The day after the trial, students reflect on their contribution in each subject and we wrap up the trial with some conclusions.  It will be really interesting to see what results.

I’m pretty pleased with the design of our experiential exams this year, and I’ll talk more about how well they went after I’ve finished this week, which looks like it will be extremely busy.

This past week I was looking for a way to introduce probability to my 9th grade students.  One of the problems students have when they are first learning probability is developing some intuition about what to expect.

I decided that one of the best ways to develop intuition about probability is to have some strong emotions associated with the results of their initial probability experiments, so I decided to teach my 9th grade students how to play Settlers of Catan.  I didn’t give them any information about best strategies to play the game, I just taught them the basic rules and set them loose.  Here are some rules for your reference.

The basic idea is, each hexagon produces resources, but only when the number shown on the hexagon is rolled as the total of 2 six-sided dice.  If you have a settlement located at one of the vertexes of a hexagon which has just produced resources, you gain 1 of those resources.  You can then save up these resources, trade them with other players, or then use them to buy more settlements, cities, etc… Essentially if you gain enough resources of the right type before your opponent, and you win.

The actual system we used to play is called JSettlers, and it is an open source Settlers of Catan server.  I hosted it on my laptop with no difficulty and shared the link to my students to play it.  This way I didn’t have to pay for a class set of expensive Settlers of Catan games.

It only took about 10 or 15 minutes of playing for the kids to realize when they had made poor choices, or when someone had an obvious advantage.  The question I had once we had played for enough time that they had gathered some data (I required them to keep track of what was rolled as they played), which starting settlements were poorly placed, and which were in the best locations.  Students looked at the following situation and decided that this intersection of hexagons was a good place to put a settlement.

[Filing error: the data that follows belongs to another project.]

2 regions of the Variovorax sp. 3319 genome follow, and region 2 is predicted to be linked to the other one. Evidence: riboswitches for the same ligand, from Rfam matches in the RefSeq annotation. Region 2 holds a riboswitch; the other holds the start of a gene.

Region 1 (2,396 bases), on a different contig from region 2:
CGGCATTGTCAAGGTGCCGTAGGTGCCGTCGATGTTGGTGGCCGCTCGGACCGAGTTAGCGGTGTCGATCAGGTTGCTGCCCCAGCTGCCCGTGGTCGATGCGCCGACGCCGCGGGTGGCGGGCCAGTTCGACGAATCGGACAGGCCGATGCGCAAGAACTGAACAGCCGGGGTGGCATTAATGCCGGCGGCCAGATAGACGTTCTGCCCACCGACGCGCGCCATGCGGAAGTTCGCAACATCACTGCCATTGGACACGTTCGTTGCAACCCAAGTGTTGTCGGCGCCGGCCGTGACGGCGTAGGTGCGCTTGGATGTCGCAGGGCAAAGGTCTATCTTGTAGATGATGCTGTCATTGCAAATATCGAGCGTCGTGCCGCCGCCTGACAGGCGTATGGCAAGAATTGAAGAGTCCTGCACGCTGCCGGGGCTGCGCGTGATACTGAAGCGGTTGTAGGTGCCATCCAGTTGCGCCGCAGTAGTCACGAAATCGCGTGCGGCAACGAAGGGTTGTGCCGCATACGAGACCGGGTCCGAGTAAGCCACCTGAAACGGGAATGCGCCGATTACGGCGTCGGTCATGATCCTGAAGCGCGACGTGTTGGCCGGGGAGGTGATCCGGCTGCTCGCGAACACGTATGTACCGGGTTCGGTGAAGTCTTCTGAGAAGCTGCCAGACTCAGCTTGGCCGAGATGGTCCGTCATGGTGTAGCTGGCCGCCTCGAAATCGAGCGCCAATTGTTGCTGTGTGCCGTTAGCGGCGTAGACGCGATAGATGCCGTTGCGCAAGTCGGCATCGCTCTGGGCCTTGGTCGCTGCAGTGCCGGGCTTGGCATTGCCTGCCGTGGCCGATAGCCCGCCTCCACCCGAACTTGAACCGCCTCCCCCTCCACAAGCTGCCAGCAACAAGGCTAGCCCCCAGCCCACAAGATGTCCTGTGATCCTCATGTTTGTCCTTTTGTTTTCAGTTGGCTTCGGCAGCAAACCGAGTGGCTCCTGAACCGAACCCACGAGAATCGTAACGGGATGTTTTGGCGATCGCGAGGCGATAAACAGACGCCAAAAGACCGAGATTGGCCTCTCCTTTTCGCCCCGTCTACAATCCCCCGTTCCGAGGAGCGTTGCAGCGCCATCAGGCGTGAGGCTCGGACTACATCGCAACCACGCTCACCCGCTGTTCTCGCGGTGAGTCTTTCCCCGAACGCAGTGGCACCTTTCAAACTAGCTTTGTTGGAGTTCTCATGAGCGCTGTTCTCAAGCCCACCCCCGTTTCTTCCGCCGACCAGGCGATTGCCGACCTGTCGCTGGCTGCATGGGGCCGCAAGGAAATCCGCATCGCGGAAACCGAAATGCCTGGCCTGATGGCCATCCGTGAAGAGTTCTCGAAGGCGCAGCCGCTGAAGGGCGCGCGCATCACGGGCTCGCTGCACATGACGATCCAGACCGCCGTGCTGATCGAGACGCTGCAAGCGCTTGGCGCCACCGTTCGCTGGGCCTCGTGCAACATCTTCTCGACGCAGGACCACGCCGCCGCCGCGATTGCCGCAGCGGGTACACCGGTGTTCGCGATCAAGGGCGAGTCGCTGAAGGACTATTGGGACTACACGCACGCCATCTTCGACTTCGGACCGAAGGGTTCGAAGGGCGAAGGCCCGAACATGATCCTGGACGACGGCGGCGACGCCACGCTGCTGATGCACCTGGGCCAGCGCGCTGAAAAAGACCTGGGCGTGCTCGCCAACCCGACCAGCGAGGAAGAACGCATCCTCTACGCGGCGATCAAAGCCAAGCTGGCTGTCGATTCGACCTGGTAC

They looked at an intersection like the following and decided that this was a poor place to put a settlement.

I asked them why they liked the first spot and didn’t like the second?  One of them said it perfectly, "well, the numbers 8,9, and 10 are WAY more likely to come up than 2, 4, and 11."

We followed with a discussion of why each number was not equally likely to come up using a typically sample space table, and then we kept playing, having both put some context on the probability we were learning, and developing some intuition about which numbers were more likely to come up.  I was able to extend their thinking quite a bit, as there were several different games being played, none of which had exactly the same set of numbers rolled.  It really worked well, and I’ll continue to use an example like this in my practice.

I tried something new this when I taught the Chi squared test.  Instead of focusing on the formal procedure that one must follow in order to use the test correctly, I focused on what we were actually DOING when we were doing the test.  As a result my students understood the test much more easily, and I had far fewer questions about how to actually use the test.

First, we talked about the expected values, starting with the sums of the expected values.  See the following table.  Here the "Yes" and "No" refer to whether or the particular person being surveyed watches the TV show Glee.

 Yes, I watch Glee No, I do not watch Glee Male 100 Female 100 120 80 200

Essentially this backwards from where I started normally, with the observed values table, because I wanted students to understand how we construct this table, rather than relying on rote memorization of the formulas for the expected values.  I started with this fact, that we have 50%  males and females in our data.  Hence, I said, if gender is independent of our question about Glee, how many males should we expect to answer Yes to the question about Glee?  Students pretty easily came up with 60 males, reasoning that 50% of 120 is 60.  I focused their attention on how what they did to get this answer, and then we filled in the rest of the table.

 Yes, I watch Glee No, I do not watch Glee Male 60 40 100 Female 60 40 100 120 80 200